Results: Relative to no feedback being provided to drivers when fatigue events were detected, in-cab warnings resulted in a 66% reduction in fatigue events, with a 95% reduction achieved by the real-time provision of direct feedback in addition to in-cab warnings (p < 0.01). With feedback, fatigue events were shorter in duration a d occurred later in the trip, and fewer drivers had more than one verified fatigue event per trip.

Conclusions: That the provision of feedback to the company on driver fatigue events in real time provides greater benefit than feedback to the driver alone has implications for companies seeking to mitigate risks associated with fatigue. Having fewer fatigue events is likely a reflection of the device itself and the accompanying safety culture of the company in terms of how the information is used. Data were analysed on a per-truck trip basis, and the findings are indicative of fatigue events in a large-scale commercial transport fleet. Future research ought to account for individual driver performance, which was not possible with the available data in this retrospective analysis. Evidence that real-time driver monitoring feedback is effective in reducing fatigue events is invaluable in the development of fleet safety policies, and of future national policy and vehicle safety regulations. Implications for automotive driver monitoring are discussed.
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http://dx.doi.org/10.1080/15389588.2017.1306855DOI Listing
May 2017

Investigating the impact of static roadside advertising on drivers' situation awareness.

Appl Ergon 2017 Apr 30;60:136-145. Epub 2016 Nov 30.

Monash University Accident Research Centre, 21 Alliance Lane, Clayton, Victoria, 3800, Australia.

Roadside advertising has the potential to create a crash risk for drivers as it may distract attention from driving at critical times. In an on-road instrumented vehicle study, we examined if and how static advertising billboards affect drivers' situation awareness across different driving environments. Nineteen fully licensed drivers drove an instrumented vehicle around a 38 km urban test route comprising freeway, busy urban retail and arterial road sections. The route contained a number of static billboards. Drivers provided continuous verbal protocols throughout the drive. Results indicated that the structure and content of drivers' situation awareness was not appreciably affected by the billboards in any of the road environments examined. Drivers focused their attention on the billboards when driving demand was low, such as when driving on the freeway with light to moderate traffic, in lower speed zones, or when stationary. However, when drivers were required to perform a manoeuvre or driving demands increased, drivers directed less attention to the billboards and focussed their awareness on the immediate driving task. This suggests that drivers can, at least under some conditions, effectively self-regulate their attention to billboards when required to focus on the immediate traffic or driving situation.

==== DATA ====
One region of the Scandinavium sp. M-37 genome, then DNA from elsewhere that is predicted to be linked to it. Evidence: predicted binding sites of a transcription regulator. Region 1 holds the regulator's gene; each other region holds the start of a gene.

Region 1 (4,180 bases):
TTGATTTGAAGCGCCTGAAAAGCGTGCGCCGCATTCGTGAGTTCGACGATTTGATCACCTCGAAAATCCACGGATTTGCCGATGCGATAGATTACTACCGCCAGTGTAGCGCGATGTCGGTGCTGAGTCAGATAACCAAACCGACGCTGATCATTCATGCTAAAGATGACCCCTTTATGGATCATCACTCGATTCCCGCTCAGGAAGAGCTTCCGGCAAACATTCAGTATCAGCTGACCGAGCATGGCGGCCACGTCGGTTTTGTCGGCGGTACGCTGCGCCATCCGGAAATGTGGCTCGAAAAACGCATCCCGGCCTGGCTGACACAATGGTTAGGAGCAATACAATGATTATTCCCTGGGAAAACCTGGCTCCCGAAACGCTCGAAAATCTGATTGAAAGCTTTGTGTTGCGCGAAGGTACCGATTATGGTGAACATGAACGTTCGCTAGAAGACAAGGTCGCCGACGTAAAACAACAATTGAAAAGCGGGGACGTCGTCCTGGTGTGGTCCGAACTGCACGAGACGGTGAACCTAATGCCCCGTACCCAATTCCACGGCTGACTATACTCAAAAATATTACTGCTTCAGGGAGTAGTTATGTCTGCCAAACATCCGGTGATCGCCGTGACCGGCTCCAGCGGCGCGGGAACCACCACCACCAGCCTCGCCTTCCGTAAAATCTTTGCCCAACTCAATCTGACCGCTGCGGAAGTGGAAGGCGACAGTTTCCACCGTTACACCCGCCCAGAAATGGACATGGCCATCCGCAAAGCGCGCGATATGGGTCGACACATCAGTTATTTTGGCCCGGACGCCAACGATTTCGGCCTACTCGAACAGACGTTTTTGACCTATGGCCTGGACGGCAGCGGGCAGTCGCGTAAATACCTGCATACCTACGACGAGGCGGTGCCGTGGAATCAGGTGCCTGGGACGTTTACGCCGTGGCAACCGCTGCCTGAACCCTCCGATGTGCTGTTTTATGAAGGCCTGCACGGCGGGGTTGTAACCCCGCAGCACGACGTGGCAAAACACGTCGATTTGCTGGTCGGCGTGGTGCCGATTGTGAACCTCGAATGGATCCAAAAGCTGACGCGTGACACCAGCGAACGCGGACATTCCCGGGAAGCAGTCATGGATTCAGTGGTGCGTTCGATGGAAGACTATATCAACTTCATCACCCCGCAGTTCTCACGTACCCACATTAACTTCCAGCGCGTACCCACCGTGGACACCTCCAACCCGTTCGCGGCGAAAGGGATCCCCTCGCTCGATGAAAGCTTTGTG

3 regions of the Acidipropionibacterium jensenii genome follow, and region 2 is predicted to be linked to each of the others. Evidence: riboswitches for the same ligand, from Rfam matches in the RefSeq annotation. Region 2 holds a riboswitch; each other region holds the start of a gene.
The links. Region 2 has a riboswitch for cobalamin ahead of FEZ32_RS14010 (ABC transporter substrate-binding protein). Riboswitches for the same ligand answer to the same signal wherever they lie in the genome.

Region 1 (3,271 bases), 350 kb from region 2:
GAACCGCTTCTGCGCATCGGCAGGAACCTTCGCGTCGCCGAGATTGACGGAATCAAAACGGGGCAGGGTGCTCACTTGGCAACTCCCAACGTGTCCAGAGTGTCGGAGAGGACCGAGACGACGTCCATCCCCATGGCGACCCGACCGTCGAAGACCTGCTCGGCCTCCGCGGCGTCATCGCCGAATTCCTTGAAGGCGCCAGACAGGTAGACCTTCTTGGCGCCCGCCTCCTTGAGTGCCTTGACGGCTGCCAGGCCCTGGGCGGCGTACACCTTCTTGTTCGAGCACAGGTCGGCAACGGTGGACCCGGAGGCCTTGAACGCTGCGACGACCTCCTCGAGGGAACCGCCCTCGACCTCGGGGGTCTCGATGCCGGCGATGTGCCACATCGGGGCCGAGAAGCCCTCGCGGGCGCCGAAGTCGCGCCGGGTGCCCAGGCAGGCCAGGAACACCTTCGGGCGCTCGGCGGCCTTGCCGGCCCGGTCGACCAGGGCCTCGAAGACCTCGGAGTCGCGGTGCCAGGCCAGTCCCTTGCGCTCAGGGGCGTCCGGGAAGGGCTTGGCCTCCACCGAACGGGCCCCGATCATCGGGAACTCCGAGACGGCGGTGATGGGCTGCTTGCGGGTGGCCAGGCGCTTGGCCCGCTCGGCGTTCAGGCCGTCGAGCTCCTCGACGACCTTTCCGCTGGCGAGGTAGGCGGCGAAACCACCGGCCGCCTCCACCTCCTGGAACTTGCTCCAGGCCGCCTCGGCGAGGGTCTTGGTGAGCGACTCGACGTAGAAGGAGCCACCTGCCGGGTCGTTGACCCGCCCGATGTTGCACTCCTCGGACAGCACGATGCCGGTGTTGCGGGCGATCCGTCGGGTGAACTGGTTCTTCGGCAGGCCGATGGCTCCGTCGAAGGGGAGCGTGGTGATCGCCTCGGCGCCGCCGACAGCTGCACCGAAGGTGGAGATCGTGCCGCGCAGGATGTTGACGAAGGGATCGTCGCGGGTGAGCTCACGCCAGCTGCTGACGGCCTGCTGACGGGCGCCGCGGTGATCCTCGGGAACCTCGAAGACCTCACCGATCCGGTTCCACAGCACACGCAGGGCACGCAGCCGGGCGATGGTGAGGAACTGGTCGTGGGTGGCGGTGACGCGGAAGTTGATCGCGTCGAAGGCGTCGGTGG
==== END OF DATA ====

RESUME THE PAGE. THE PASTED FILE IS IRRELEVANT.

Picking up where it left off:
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http://dx.doi.org/10.1016/j.apergo.2016.11.009DOI Listing
April 2017

A driving simulator evaluation of potential speed reductions using two innovative designs for signalised urban intersections.

Accid Anal Prev 2017 Jan 28;98:25-36. Epub 2016 Sep 28.

Monash University Accident Research Centre, Monash University, Clayton, Victoria, Australia.

Intersections are typically associated with a higher level of crash risk than other types of facilities on the road network. Standard cross-road intersections are particularly hazardous because by their very design, drivers may travel through at speeds that are incompatible with human biomechanical tolerance should a crash occur. Further, drivers are exposed to dangerous conflict angles, which are likely to result in serious injury. This paper examines the effectiveness of two new intersection designs aimed at restricting potentially dangerous conflict angles while reducing driver speeds through the intersection. These designs, named the "Cut-Through" and the "Squircle", incorporate key features of both signalised intersections and roundabouts. The intersections are controlled by signals similar to a signalised roundabout. Instead of a standard central island, right turning traffic (equivalent to left turns in jurisdictions that drive on the right) cut through the central island, thereby avoiding traffic interlocks and delays that can occur with the traditional signalised roundabout. Across two driving simulator studies, vehicle speed data were collected on approach to and through each of the proposed intersection designs. Performance was benchmarked against equivalent standard signalised cross-road intersections and standard non-signalised roundabouts. Notably, drivers reduced their speeds by approximately 30-40% when negotiating both the Cut-Through and the Squircle compared to the standard signalised intersections. The safety potentials of the two new intersection designs are discussed within the guidelines of the Safe Systems principles.